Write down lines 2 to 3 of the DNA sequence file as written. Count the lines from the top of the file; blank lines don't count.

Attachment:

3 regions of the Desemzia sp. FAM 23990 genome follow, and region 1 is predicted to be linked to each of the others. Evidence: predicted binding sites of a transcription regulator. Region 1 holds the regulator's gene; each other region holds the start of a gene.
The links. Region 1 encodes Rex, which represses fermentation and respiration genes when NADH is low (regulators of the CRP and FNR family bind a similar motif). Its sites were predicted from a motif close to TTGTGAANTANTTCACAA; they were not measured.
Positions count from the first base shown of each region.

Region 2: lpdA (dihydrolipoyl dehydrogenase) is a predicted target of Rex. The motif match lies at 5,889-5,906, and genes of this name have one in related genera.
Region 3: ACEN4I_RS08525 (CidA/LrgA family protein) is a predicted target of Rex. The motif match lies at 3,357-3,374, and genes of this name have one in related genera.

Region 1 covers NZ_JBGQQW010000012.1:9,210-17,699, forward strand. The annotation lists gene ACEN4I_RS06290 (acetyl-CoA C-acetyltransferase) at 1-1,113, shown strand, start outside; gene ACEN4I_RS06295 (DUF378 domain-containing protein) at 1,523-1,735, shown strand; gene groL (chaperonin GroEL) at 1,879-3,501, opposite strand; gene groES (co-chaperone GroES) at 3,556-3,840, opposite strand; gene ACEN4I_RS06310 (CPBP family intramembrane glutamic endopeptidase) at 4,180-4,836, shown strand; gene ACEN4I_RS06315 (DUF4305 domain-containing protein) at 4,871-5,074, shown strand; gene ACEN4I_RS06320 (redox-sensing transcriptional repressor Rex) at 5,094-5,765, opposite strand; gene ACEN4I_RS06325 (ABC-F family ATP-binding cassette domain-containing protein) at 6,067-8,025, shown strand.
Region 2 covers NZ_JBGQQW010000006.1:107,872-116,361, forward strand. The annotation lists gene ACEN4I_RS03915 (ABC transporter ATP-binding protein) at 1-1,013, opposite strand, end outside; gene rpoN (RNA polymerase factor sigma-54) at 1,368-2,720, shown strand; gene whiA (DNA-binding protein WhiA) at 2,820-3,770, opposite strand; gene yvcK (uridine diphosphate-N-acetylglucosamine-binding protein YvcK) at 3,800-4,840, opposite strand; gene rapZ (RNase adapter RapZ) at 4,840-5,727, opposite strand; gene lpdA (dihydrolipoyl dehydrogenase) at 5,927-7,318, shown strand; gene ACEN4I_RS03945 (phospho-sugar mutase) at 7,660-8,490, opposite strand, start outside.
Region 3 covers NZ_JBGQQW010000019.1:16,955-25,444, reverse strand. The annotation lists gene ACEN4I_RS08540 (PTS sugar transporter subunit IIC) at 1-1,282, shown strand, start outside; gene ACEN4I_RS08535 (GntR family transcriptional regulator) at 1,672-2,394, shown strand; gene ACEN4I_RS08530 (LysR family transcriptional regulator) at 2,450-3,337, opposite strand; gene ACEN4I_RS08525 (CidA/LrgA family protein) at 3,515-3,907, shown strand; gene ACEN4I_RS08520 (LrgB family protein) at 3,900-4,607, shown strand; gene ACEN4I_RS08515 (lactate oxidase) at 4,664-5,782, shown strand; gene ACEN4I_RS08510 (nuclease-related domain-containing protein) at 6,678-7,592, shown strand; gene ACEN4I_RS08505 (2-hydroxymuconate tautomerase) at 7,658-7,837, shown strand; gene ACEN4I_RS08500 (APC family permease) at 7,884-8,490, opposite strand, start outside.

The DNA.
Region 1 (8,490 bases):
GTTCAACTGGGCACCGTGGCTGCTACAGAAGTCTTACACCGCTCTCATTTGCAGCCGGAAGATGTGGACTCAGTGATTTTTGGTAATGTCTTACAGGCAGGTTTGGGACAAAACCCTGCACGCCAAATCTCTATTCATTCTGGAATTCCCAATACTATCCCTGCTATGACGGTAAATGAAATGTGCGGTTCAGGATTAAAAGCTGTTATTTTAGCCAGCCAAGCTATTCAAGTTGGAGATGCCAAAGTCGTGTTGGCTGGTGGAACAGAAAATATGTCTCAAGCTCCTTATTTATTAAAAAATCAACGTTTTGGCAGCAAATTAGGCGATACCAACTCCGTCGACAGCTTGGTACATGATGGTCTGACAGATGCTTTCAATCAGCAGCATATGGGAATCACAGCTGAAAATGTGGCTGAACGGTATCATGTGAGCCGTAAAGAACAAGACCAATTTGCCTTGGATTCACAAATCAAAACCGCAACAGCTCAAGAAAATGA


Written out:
The links. Region 1 encodes Rex, which represses fermentation and respiration genes when NADH is low (regulators of the CRP and FNR family bind a similar motif). Its sites were predicted from a motif close to TTGTGAANTANTTCACAA; they were not measured.
Positions count from the first base shown of each region.